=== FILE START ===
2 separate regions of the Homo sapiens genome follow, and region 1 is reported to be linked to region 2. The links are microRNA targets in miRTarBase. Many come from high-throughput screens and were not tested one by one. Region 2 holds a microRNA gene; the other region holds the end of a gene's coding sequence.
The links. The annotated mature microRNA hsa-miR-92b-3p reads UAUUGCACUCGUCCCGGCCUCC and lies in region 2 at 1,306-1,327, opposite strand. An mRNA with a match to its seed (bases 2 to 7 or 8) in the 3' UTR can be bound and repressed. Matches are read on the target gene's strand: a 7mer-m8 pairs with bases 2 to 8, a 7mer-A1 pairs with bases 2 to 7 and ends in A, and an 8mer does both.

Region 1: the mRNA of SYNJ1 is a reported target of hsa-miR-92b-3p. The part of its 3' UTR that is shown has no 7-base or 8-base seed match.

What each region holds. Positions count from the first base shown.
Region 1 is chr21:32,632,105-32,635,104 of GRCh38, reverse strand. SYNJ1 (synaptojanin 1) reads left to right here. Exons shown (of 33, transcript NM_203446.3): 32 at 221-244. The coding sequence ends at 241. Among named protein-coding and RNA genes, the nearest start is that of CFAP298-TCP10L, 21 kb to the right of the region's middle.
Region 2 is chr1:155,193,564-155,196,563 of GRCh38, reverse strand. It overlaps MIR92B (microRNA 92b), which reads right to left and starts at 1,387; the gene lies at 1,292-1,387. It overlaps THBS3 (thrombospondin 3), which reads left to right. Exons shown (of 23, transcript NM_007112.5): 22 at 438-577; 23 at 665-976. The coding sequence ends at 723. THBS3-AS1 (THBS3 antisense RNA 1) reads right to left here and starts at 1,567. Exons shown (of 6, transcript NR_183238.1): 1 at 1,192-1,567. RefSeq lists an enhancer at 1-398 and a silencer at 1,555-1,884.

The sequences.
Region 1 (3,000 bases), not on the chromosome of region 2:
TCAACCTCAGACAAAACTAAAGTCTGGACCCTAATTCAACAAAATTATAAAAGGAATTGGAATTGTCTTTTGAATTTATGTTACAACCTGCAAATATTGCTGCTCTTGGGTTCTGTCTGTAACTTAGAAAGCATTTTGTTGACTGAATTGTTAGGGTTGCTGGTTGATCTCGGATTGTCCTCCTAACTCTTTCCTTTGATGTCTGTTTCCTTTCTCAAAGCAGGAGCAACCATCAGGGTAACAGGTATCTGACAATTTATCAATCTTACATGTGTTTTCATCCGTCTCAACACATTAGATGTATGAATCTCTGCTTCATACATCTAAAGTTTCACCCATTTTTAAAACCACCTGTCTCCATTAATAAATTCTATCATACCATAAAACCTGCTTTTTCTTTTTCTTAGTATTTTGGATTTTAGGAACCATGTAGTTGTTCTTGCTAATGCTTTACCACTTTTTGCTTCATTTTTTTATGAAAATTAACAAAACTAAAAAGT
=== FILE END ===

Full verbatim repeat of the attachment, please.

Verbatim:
2 separate regions of the Homo sapiens genome follow, and region 1 is reported to be linked to region 2. The links are microRNA targets in miRTarBase. Many come from high-throughput screens and were not tested one by one. Region 2 holds a microRNA gene; the other region holds the end of a gene's coding sequence.
The links. The annotated mature microRNA hsa-miR-92b-3p reads UAUUGCACUCGUCCCGGCCUCC and lies in region 2 at 1,306-1,327, opposite strand. An mRNA with a match to its seed (bases 2 to 7 or 8) in the 3' UTR can be bound and repressed. Matches are read on the target gene's strand: a 7mer-m8 pairs with bases 2 to 8, a 7mer-A1 pairs with bases 2 to 7 and ends in A, and an 8mer does both.

Region 1: the mRNA of SYNJ1 is a reported target of hsa-miR-92b-3p. The part of its 3' UTR that is shown has no 7-base or 8-base seed match.

What each region holds. Positions count from the first base shown.
Region 1 is chr21:32,632,105-32,635,104 of GRCh38, reverse strand. SYNJ1 (synaptojanin 1) reads left to right here. Exons shown (of 33, transcript NM_203446.3): 32 at 221-244. The coding sequence ends at 241. Among named protein-coding and RNA genes, the nearest start is that of CFAP298-TCP10L, 21 kb to the right of the region's middle.
Region 2 is chr1:155,193,564-155,196,563 of GRCh38, reverse strand. It overlaps MIR92B (microRNA 92b), which reads right to left and starts at 1,387; the gene lies at 1,292-1,387. It overlaps THBS3 (thrombospondin 3), which reads left to right. Exons shown (of 23, transcript NM_007112.5): 22 at 438-577; 23 at 665-976. The coding sequence ends at 723. THBS3-AS1 (THBS3 antisense RNA 1) reads right to left here and starts at 1,567. Exons shown (of 6, transcript NR_183238.1): 1 at 1,192-1,567. RefSeq lists an enhancer at 1-398 and a silencer at 1,555-1,884.

The sequences.
Region 1 (3,000 bases), not on the chromosome of region 2:
TCAACCTCAGACAAAACTAAAGTCTGGACCCTAATTCAACAAAATTATAAAAGGAATTGGAATTGTCTTTTGAATTTATGTTACAACCTGCAAATATTGCTGCTCTTGGGTTCTGTCTGTAACTTAGAAAGCATTTTGTTGACTGAATTGTTAGGGTTGCTGGTTGATCTCGGATTGTCCTCCTAACTCTTTCCTTTGATGTCTGTTTCCTTTCTCAAAGCAGGAGCAACCATCAGGGTAACAGGTATCTGACAATTTATCAATCTTACATGTGTTTTCATCCGTCTCAACACATTAGATGTATGAATCTCTGCTTCATACATCTAAAGTTTCACCCATTTTTAAAACCACCTGTCTCCATTAATAAATTCTATCATACCATAAAACCTGCTTTTTCTTTTTCTTAGTATTTTGGATTTTAGGAACCATGTAGTTGTTCTTGCTAATGCTTTACCACTTTTTGCTTCATTTTTTTATGAAAATTAACAAAACTAAAAAGT